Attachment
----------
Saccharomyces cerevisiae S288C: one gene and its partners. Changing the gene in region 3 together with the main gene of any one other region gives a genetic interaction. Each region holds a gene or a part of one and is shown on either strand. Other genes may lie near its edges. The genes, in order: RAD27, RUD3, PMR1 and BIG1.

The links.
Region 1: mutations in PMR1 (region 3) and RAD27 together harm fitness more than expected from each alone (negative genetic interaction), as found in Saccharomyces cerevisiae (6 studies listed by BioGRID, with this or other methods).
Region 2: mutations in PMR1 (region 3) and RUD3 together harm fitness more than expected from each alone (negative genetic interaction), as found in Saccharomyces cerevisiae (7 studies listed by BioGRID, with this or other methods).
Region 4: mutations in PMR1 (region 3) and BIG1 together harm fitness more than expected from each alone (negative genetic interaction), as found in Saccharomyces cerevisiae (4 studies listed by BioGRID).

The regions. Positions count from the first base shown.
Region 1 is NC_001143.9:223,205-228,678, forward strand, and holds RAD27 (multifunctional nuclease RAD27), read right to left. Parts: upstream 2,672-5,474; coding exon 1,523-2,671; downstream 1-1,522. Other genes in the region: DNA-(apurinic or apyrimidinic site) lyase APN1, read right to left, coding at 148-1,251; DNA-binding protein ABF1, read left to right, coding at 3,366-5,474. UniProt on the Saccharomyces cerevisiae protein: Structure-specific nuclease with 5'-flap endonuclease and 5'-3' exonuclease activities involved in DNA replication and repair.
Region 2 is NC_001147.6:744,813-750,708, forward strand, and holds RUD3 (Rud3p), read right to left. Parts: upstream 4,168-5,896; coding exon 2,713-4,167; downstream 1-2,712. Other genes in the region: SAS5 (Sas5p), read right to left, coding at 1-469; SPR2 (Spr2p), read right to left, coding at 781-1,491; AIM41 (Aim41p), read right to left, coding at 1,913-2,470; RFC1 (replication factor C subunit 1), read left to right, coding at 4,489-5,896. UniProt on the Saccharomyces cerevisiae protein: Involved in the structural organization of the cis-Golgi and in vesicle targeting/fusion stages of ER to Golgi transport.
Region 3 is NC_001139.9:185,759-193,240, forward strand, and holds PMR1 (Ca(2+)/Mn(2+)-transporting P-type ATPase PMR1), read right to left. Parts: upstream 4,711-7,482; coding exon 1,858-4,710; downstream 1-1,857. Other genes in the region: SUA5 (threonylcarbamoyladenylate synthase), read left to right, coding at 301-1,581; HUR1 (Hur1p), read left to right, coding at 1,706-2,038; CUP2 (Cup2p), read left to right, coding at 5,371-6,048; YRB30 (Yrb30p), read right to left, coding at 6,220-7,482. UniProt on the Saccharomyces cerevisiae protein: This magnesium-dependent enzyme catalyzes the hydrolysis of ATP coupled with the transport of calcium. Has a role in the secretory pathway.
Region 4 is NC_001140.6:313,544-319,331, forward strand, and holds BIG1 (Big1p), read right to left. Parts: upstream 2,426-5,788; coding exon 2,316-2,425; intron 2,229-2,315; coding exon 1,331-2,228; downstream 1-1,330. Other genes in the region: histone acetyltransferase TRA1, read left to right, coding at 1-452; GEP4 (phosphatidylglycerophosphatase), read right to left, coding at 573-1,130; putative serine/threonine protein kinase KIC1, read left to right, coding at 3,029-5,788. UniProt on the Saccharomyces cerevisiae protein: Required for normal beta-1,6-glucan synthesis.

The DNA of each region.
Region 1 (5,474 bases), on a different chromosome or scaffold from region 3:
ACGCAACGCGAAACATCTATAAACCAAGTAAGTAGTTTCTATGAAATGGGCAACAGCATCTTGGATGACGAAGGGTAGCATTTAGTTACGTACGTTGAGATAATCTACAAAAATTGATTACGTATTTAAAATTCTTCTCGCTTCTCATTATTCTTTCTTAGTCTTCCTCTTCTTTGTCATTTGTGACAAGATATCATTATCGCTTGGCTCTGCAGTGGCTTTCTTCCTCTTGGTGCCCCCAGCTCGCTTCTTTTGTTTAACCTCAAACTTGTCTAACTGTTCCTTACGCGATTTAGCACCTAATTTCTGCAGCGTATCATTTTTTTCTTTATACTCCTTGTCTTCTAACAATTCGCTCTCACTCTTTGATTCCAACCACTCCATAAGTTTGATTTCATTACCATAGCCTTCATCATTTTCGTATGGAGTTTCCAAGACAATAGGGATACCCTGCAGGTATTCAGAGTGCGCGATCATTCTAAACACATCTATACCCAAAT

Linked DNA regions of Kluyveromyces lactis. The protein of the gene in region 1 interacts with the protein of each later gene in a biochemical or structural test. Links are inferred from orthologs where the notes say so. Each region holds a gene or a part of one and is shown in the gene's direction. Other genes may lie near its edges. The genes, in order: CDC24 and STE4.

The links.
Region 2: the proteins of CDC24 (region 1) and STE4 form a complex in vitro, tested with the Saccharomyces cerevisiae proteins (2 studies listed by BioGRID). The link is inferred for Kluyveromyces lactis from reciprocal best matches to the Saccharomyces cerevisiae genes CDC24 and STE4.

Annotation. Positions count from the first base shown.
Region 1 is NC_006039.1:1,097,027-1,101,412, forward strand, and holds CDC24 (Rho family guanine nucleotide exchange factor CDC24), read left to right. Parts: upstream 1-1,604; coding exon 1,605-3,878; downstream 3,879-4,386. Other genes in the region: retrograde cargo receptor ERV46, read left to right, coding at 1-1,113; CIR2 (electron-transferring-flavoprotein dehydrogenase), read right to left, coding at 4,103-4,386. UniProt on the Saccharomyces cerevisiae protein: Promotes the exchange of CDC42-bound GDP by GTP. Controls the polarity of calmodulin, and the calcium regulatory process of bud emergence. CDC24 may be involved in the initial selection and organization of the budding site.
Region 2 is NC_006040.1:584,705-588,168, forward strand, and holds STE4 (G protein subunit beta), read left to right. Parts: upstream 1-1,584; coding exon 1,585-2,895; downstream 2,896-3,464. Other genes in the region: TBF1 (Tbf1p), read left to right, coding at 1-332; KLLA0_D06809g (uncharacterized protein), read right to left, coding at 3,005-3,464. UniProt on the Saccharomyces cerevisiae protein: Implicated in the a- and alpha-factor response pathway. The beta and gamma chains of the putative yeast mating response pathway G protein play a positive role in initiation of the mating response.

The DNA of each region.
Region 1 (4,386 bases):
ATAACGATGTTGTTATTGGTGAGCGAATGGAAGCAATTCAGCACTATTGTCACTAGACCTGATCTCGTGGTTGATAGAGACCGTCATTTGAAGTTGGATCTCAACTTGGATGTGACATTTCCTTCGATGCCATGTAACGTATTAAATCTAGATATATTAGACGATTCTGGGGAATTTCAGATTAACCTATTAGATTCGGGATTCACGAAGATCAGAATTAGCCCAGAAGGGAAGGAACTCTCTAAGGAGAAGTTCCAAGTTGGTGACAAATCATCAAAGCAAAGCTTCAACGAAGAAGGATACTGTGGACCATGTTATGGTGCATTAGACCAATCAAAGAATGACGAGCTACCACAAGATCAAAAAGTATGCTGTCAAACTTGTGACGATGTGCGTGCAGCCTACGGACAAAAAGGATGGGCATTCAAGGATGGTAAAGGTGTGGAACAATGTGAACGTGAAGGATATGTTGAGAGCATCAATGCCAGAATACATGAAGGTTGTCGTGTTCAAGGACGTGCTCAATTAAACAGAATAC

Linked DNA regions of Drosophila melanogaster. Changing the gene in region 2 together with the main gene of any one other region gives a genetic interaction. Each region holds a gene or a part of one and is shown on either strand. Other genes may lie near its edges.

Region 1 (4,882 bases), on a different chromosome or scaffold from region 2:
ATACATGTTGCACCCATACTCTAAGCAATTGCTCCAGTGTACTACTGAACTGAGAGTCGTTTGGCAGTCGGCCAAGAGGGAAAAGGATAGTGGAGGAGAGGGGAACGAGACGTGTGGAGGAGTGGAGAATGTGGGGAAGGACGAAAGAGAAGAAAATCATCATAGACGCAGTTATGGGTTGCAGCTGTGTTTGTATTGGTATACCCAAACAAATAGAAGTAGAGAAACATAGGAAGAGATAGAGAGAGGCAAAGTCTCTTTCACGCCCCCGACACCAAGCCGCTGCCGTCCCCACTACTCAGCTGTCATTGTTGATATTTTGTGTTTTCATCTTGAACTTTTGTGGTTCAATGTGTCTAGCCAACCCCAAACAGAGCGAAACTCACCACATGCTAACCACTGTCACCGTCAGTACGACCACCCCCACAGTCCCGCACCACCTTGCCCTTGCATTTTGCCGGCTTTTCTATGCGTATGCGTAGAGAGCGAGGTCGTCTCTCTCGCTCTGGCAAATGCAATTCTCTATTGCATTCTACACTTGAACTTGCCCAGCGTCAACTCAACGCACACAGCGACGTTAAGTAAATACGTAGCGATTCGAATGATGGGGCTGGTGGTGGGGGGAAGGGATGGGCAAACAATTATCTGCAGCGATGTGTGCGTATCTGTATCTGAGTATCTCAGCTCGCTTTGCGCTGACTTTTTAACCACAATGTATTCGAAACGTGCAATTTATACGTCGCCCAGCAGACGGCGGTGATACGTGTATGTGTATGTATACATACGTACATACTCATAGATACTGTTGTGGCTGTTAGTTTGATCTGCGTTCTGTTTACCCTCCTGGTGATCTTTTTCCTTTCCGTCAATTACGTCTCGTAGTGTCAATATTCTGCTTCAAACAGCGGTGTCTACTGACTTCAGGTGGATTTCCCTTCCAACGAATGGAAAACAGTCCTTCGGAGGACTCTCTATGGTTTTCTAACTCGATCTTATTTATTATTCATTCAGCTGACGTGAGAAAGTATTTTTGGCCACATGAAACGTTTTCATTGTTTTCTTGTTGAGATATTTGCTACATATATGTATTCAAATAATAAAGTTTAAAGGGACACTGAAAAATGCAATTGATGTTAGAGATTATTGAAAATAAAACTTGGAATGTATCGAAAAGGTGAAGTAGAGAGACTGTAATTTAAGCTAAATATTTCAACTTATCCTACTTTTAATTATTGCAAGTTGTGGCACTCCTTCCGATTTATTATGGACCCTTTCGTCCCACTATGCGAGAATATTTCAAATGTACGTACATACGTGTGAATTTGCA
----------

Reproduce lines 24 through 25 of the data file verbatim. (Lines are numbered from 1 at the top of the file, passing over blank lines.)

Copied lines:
Region 1 (4,882 bases), on a different chromosome or scaffold from region 2:
ATACATGTTGCACCCATACTCTAAGCAATTGCTCCAGTGTACTACTGAACTGAGAGTCGTTTGGCAGTCGGCCAAGAGGGAAAAGGATAGTGGAGGAGAGGGGAACGAGACGTGTGGAGGAGTGGAGAATGTGGGGAAGGACGAAAGAGAAGAAAATCATCATAGACGCAGTTATGGGTTGCAGCTGTGTTTGTATTGGTATACCCAAACAAATAGAAGTAGAGAAACATAGGAAGAGATAGAGAGAGGCAAAGTCTCTTTCACGCCCCCGACACCAAGCCGCTGCCGTCCCCACTACTCAGCTGTCATTGTTGATATTTTGTGTTTTCATCTTGAACTTTTGTGGTTCAATGTGTCTAGCCAACCCCAAACAGAGCGAAACTCACCACATGCTAACCACTGTCACCGTCAGTACGACCACCCCCACAGTCCCGCACCACCTTGCCCTTGCATTTTGCCGGCTTTTCTATGCGTATGCGTAGAGAGCGAGGTCGTCTCTCTCGCTCTGGCAAATGCAATTCTCTATTGCATTCTACACTTGAACTTGCCCAGCGTCAACTCAACGCACACAGCGACGTTAAGTAAATACGTAGCGATTCGAATGATGGGGCTGGTGGTGGGGGGAAGGGATGGGCAAACAATTATCTGCAGCGATGTGTGCGTATCTGTATCTGAGTATCTCAGCTCGCTTTGCGCTGACTTTTTAACCACAATGTATTCGAAACGTGCAATTTATACGTCGCCCAGCAGACGGCGGTGATACGTGTATGTGTATGTATACATACGTACATACTCATAGATACTGTTGTGGCTGTTAGTTTGATCTGCGTTCTGTTTACCCTCCTGGTGATCTTTTTCCTTTCCGTCAATTACGTCTCGTAGTGTCAATATTCTGCTTCAAACAGCGGTGTCTACTGACTTCAGGTGGATTTCCCTTCCAACGAATGGAAAACAGTCCTTCGGAGGACTCTCTATGGTTTTCTAACTCGATCTTATTTATTATTCATTCAGCTGACGTGAGAAAGTATTTTTGGCCACATGAAACGTTTTCATTGTTTTCTTGTTGAGATATTTGCTACATATATGTATTCAAATAATAAAGTTTAAAGGGACACTGAAAAATGCAATTGATGTTAGAGATTATTGAAAATAAAACTTGGAATGTATCGAAAAGGTGAAGTAGAGAGACTGTAATTTAAGCTAAATATTTCAACTTATCCTACTTTTAATTATTGCAAGTTGTGGCACTCCTTCCGATTTATTATGGACCCTTTCGTCCCACTATGCGAGAATATTTCAAATGTACGTACATACGTGTGAATTTGCA